– A renewed approach to capture volume and value growth to connect “the next billion” to the Internet in developing growth markets
– Focused investments in next-generation disruptive technologies
– A new leadership team and organizational structure with a clear focus on speed, results and accountability
“Nokia is at a critical juncture, where significant change is necessary and inevitable in our journey forward,” said Stephen Elop, Nokia President and CEO. “Today, we are accelerating that change through a new path, aimed at regaining our smartphone leadership, reinforcing our mobile device platform and realizing our investments in the future.”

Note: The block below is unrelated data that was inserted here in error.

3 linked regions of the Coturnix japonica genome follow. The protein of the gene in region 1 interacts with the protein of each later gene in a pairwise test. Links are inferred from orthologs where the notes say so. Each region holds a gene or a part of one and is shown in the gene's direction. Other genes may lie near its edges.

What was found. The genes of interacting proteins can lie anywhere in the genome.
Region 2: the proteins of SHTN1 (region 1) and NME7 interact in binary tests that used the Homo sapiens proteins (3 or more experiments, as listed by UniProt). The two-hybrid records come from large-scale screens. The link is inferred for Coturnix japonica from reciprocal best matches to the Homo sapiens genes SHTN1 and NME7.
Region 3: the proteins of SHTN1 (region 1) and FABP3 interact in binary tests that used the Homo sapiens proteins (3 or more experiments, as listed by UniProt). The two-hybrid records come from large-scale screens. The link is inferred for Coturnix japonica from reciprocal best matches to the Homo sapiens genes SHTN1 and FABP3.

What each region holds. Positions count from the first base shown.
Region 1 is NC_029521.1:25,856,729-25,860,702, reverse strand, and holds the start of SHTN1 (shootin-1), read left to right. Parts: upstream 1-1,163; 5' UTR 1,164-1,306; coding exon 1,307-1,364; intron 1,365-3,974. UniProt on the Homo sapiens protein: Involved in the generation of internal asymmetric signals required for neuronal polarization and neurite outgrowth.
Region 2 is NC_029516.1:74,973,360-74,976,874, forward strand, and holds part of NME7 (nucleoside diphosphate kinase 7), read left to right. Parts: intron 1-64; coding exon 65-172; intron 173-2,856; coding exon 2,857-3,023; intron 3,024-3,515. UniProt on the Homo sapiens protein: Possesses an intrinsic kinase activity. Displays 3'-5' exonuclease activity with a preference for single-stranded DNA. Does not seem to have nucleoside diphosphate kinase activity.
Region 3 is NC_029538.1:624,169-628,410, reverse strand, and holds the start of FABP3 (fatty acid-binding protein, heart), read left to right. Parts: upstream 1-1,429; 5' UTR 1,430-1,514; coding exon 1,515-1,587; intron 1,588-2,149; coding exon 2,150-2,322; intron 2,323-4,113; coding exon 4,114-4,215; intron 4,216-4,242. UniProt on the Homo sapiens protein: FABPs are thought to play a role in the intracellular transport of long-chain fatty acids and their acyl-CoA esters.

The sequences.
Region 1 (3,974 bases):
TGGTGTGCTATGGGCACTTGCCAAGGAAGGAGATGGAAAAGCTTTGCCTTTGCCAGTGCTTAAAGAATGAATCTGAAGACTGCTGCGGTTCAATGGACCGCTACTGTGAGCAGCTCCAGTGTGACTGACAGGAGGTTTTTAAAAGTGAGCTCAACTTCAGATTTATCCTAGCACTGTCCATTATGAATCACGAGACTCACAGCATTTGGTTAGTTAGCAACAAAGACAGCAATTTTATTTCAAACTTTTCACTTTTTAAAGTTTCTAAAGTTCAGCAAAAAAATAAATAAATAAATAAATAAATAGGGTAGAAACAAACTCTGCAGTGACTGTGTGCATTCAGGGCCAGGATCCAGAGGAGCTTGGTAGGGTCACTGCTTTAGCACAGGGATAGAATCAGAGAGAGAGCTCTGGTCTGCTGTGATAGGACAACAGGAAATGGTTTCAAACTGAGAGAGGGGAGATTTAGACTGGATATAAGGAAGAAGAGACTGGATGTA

Nokia plans to form a strategic partnership with Microsoft to build a global mobile ecosystem based on highly complementary assets. The Nokia-Microsoft ecosystem targets to deliver differentiated and innovative products and have unrivalled scale, product breadth, geographical reach, and brand identity. With Windows Phone as its primary smartphone platform, Nokia would help drive the future of the platform by leveraging its expertise on hardware optimization, software customization, language support and scale. Nokia and Microsoft would also combine services assets to drive innovation. Nokia Maps, for example, would be at the heart of key Microsoft assets like Bing and AdCenter, and Nokia’s application and content store would be integrated into Microsoft Marketplace. Under the proposed partnership, Microsoft would provide developer tools, making it easier for application developers to leverage Nokia’s global scale.